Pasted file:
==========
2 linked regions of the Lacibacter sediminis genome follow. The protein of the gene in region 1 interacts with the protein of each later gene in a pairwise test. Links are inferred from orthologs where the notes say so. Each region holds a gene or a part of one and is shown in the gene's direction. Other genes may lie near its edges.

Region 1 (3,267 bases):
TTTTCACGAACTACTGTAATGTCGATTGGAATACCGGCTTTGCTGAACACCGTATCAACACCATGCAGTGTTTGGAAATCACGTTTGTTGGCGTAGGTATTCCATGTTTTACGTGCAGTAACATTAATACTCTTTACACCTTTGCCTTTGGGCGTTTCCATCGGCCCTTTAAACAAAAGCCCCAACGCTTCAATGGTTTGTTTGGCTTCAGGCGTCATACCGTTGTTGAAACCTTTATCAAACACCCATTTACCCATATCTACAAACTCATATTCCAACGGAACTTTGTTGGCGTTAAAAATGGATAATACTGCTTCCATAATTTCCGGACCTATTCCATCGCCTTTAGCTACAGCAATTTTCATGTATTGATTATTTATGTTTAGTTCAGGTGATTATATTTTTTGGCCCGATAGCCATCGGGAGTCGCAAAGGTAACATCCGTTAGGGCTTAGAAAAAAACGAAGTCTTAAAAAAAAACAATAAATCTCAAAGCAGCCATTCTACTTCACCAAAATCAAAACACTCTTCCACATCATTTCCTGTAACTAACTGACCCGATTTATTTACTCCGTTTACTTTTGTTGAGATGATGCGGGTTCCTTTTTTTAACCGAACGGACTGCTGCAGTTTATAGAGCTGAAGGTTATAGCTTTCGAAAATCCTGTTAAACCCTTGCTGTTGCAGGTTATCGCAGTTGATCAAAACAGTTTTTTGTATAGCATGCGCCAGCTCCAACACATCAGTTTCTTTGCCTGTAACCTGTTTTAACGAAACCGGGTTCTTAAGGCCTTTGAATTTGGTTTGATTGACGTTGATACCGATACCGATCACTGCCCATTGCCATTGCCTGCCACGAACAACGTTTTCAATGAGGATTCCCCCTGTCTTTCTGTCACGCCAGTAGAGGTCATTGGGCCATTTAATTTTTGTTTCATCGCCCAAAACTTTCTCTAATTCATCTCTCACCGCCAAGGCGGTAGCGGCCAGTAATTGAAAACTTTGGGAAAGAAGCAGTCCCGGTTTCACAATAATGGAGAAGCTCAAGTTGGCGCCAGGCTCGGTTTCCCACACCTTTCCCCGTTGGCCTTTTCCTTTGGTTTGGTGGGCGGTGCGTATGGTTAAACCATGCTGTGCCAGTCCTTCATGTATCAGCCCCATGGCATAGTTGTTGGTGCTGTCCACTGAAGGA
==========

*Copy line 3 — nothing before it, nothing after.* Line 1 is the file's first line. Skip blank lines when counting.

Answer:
TTTTCACGAACTACTGTAATGTCGATTGGAATACCGGCTTTGCTGAACACCGTATCAACACCATGCAGTGTTTGGAAATCACGTTTGTTGGCGTAGGTATTCCATGTTTTACGTGCAGTAACATTAATACTCTTTACACCTTTGCCTTTGGGCGTTTCCATCGGCCCTTTAAACAAAAGCCCCAACGCTTCAATGGTTTGTTTGGCTTCAGGCGTCATACCGTTGTTGAAACCTTTATCAAACACCCATTTACCCATATCTACAAACTCATATTCCAACGGAACTTTGTTGGCGTTAAAAATGGATAATACTGCTTCCATAATTTCCGGACCTATTCCATCGCCTTTAGCTACAGCAATTTTCATGTATTGATTATTTATGTTTAGTTCAGGTGATTATATTTTTTGGCCCGATAGCCATCGGGAGTCGCAAAGGTAACATCCGTTAGGGCTTAGAAAAAAACGAAGTCTTAAAAAAAAACAATAAATCTCAAAGCAGCCATTCTACTTCACCAAAATCAAAACACTCTTCCACATCATTTCCTGTAACTAACTGACCCGATTTATTTACTCCGTTTACTTTTGTTGAGATGATGCGGGTTCCTTTTTTTAACCGAACGGACTGCTGCAGTTTATAGAGCTGAAGGTTATAGCTTTCGAAAATCCTGTTAAACCCTTGCTGTTGCAGGTTATCGCAGTTGATCAAAACAGTTTTTTGTATAGCATGCGCCAGCTCCAACACATCAGTTTCTTTGCCTGTAACCTGTTTTAACGAAACCGGGTTCTTAAGGCCTTTGAATTTGGTTTGATTGACGTTGATACCGATACCGATCACTGCCCATTGCCATTGCCTGCCACGAACAACGTTTTCAATGAGGATTCCCCCTGTCTTTCTGTCACGCCAGTAGAGGTCATTGGGCCATTTAATTTTTGTTTCATCGCCCAAAACTTTCTCTAATTCATCTCTCACCGCCAAGGCGGTAGCGGCCAGTAATTGAAAACTTTGGGAAAGAAGCAGTCCCGGTTTCACAATAATGGAGAAGCTCAAGTTGGCGCCAGGCTCGGTTTCCCACACCTTTCCCCGTTGGCCTTTTCCTTTGGTTTGGTGGGCGGTGCGTATGGTTAAACCATGCTGTGCCAGTCCTTCATGTATCAGCCCCATGGCATAGTTGTTGGTGCTGTCCACTGAAGGA